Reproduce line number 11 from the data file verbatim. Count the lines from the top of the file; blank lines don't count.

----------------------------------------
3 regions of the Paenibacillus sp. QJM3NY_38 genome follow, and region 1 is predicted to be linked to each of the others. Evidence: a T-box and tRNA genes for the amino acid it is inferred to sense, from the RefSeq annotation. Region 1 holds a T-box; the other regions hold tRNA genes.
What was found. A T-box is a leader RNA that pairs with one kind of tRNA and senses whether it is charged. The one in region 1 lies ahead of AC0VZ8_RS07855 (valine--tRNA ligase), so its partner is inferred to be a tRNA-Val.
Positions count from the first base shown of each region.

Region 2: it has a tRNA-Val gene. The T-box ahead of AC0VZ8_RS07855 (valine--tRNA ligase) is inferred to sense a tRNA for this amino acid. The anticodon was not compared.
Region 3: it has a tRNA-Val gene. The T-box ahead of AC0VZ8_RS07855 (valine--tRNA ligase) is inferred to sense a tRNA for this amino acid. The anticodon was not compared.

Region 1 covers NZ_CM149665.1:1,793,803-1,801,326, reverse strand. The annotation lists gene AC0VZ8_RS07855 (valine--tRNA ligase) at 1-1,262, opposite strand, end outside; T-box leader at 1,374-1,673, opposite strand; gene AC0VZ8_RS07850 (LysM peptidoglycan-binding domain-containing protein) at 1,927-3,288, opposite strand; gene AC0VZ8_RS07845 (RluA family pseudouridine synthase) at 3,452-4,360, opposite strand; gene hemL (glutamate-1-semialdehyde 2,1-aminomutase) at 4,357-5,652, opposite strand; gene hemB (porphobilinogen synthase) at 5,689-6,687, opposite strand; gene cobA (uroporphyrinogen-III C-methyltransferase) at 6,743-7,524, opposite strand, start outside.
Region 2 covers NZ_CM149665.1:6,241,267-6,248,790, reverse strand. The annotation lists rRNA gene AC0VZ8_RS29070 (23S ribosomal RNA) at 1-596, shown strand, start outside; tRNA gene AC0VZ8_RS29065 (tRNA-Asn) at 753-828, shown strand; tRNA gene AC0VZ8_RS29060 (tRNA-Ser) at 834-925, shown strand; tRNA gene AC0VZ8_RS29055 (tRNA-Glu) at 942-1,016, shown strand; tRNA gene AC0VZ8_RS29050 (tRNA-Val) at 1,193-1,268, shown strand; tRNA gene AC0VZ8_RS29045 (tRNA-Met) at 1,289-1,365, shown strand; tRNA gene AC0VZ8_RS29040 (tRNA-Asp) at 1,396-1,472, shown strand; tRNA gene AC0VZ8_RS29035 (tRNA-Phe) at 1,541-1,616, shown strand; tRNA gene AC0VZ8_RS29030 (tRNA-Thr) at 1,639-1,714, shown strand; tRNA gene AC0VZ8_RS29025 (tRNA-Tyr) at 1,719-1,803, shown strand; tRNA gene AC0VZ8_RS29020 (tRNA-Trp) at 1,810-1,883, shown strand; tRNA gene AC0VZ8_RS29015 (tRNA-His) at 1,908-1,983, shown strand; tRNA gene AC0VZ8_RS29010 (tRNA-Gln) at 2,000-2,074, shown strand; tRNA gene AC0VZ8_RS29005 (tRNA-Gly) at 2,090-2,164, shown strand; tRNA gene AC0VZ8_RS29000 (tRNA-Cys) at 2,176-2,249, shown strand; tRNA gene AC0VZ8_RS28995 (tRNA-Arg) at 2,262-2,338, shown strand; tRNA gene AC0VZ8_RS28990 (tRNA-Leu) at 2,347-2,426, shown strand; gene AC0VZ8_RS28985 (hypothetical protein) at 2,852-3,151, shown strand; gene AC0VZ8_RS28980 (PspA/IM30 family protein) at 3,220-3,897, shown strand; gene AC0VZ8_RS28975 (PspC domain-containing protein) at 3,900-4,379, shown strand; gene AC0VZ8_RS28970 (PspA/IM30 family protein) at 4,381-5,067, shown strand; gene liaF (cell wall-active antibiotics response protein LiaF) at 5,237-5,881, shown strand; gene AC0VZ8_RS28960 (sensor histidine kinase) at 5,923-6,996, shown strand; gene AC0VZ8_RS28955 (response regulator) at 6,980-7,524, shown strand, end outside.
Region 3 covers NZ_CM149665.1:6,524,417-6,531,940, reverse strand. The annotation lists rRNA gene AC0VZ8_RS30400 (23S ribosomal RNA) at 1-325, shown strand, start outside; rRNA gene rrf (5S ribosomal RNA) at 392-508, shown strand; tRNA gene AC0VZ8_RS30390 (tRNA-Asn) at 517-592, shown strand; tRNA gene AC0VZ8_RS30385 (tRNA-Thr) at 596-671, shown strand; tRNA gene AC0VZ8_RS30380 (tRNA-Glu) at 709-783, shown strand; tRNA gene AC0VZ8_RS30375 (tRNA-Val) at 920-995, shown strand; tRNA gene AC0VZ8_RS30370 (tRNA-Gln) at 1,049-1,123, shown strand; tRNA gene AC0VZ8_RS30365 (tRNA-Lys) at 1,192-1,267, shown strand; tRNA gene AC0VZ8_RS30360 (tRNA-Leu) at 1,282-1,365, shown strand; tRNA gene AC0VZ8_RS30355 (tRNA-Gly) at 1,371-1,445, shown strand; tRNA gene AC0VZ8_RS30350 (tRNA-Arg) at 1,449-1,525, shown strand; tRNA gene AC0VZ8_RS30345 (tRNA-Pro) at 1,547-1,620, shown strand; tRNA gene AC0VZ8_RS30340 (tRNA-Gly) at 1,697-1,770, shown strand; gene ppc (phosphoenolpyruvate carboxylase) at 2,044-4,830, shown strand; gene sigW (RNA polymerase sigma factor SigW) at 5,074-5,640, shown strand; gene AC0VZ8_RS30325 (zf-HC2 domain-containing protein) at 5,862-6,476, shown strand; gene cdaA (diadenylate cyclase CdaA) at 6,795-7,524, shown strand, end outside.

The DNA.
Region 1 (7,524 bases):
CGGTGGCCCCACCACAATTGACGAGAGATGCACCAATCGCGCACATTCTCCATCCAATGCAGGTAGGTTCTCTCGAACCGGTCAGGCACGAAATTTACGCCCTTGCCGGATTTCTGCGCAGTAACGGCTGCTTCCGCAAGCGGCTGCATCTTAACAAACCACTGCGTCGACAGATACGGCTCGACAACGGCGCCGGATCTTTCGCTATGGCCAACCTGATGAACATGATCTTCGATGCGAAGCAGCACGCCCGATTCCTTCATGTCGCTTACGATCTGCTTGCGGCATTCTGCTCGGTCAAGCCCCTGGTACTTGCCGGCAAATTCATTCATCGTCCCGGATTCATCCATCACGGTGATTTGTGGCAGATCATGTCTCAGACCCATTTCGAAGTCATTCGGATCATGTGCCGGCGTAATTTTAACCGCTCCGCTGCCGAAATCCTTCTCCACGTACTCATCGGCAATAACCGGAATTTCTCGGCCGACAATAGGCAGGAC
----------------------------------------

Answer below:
CGGTGGCCCCACCACAATTGACGAGAGATGCACCAATCGCGCACATTCTCCATCCAATGCAGGTAGGTTCTCTCGAACCGGTCAGGCACGAAATTTACGCCCTTGCCGGATTTCTGCGCAGTAACGGCTGCTTCCGCAAGCGGCTGCATCTTAACAAACCACTGCGTCGACAGATACGGCTCGACAACGGCGCCGGATCTTTCGCTATGGCCAACCTGATGAACATGATCTTCGATGCGAAGCAGCACGCCCGATTCCTTCATGTCGCTTACGATCTGCTTGCGGCATTCTGCTCGGTCAAGCCCCTGGTACTTGCCGGCAAATTCATTCATCGTCCCGGATTCATCCATCACGGTGATTTGTGGCAGATCATGTCTCAGACCCATTTCGAAGTCATTCGGATCATGTGCCGGCGTAATTTTAACCGCTCCGCTGCCGAAATCCTTCTCCACGTACTCATCGGCAATAACCGGAATTTCTCGGCCGACAATAGGCAGGAC